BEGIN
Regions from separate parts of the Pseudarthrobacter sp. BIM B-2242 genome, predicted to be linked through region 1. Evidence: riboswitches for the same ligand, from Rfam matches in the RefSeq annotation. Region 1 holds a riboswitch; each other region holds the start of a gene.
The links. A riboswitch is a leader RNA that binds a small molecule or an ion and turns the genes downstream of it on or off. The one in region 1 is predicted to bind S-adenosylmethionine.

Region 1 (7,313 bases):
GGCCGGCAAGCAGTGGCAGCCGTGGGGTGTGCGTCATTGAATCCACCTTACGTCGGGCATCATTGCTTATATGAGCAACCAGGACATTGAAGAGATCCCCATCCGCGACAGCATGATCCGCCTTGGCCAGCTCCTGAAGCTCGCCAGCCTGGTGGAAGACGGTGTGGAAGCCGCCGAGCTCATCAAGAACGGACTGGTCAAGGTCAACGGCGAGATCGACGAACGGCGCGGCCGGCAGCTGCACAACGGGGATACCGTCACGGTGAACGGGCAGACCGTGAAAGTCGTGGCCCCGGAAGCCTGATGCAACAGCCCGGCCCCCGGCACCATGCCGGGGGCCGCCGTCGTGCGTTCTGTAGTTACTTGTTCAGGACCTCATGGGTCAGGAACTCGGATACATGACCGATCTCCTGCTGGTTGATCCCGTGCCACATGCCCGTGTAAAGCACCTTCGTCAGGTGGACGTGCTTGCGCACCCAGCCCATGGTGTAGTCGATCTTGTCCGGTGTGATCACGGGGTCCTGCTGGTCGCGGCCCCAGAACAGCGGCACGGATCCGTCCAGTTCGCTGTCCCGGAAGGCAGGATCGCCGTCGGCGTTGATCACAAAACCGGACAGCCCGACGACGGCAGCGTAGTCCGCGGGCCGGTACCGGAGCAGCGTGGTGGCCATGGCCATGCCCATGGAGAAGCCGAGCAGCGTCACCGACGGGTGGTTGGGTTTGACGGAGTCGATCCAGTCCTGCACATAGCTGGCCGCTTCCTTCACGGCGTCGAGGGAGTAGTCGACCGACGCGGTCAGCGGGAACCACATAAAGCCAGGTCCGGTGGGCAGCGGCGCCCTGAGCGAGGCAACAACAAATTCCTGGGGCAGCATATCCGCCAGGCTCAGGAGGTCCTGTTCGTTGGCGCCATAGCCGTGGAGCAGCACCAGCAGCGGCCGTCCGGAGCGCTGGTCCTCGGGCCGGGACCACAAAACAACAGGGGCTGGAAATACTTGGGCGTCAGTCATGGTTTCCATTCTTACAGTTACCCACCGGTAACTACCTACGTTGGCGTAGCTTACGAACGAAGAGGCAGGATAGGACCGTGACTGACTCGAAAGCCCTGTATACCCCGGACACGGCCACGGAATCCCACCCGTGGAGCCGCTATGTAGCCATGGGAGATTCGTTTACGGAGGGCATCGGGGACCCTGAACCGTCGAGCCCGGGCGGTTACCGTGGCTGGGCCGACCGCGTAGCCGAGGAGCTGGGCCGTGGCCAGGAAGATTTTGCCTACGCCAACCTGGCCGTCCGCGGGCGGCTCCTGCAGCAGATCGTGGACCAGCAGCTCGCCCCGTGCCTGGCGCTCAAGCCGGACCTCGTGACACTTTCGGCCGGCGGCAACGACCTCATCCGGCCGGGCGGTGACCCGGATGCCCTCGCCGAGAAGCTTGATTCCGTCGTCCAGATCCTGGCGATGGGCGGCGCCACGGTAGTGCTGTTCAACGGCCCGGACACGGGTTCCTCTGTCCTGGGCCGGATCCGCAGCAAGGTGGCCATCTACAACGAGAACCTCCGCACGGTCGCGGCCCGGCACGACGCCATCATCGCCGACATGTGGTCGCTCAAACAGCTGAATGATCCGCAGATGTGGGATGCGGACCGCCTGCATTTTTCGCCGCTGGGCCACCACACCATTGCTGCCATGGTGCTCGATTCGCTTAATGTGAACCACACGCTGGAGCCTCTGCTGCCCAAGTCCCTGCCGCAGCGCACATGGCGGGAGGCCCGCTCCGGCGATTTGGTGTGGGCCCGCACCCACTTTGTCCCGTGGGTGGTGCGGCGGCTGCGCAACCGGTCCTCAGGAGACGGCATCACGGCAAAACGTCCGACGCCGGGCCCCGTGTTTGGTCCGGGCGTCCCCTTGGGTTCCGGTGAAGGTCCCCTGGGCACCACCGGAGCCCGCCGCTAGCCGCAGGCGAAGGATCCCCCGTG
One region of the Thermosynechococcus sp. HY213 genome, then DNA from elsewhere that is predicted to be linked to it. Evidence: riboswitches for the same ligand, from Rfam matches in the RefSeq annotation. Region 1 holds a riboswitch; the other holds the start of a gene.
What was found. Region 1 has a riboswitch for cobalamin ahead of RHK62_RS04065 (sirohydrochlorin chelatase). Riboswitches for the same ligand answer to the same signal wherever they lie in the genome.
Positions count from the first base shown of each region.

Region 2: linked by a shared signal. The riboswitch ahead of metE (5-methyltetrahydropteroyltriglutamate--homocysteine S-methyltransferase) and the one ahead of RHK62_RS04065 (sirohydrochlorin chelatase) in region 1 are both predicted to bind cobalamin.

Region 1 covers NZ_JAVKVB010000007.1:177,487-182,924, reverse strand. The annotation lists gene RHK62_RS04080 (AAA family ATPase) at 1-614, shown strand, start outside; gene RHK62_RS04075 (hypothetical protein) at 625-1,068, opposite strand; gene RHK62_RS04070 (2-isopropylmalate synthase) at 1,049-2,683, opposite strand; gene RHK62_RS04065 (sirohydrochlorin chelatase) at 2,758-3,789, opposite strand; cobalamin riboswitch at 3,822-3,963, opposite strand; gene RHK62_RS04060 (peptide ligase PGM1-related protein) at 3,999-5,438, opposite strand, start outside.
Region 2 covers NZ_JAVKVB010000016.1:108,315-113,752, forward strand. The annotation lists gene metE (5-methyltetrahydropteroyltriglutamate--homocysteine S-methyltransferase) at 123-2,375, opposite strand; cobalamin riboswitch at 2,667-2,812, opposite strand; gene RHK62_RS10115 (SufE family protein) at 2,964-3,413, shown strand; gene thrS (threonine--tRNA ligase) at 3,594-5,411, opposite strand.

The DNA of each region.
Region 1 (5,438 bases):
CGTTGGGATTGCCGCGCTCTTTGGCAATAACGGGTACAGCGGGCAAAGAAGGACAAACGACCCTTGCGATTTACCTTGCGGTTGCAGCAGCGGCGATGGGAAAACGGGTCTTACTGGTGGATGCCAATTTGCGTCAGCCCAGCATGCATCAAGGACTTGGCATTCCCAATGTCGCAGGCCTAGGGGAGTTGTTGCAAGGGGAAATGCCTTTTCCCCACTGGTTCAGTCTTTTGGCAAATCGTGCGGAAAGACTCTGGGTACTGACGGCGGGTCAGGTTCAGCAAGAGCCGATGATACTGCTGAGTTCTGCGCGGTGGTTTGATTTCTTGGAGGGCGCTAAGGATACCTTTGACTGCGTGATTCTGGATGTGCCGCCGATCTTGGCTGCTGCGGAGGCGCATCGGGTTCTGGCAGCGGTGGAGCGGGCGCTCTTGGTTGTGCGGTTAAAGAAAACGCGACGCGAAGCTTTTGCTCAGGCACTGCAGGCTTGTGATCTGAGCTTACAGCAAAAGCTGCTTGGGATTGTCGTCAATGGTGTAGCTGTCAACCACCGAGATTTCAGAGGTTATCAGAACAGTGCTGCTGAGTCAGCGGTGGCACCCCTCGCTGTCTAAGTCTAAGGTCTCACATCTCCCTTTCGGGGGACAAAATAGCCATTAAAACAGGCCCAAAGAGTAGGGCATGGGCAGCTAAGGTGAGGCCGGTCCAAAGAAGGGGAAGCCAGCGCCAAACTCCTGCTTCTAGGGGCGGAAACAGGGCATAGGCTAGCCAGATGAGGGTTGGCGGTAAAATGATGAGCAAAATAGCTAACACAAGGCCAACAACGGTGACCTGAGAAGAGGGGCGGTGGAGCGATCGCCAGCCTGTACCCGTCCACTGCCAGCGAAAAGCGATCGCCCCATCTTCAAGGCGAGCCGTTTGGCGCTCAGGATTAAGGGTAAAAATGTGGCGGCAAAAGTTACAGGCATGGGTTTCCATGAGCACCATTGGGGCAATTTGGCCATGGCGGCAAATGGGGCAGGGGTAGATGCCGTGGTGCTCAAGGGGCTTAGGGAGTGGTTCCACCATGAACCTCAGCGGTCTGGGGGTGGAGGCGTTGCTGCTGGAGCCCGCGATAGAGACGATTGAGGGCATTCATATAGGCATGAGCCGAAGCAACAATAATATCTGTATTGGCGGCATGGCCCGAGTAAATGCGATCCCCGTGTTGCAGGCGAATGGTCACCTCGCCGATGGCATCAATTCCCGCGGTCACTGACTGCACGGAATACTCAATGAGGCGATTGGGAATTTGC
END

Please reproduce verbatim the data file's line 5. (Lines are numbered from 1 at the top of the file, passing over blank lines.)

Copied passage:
One region of the Thermosynechococcus sp. HY213 genome, then DNA from elsewhere that is predicted to be linked to it. Evidence: riboswitches for the same ligand, from Rfam matches in the RefSeq annotation. Region 1 holds a riboswitch; the other holds the start of a gene.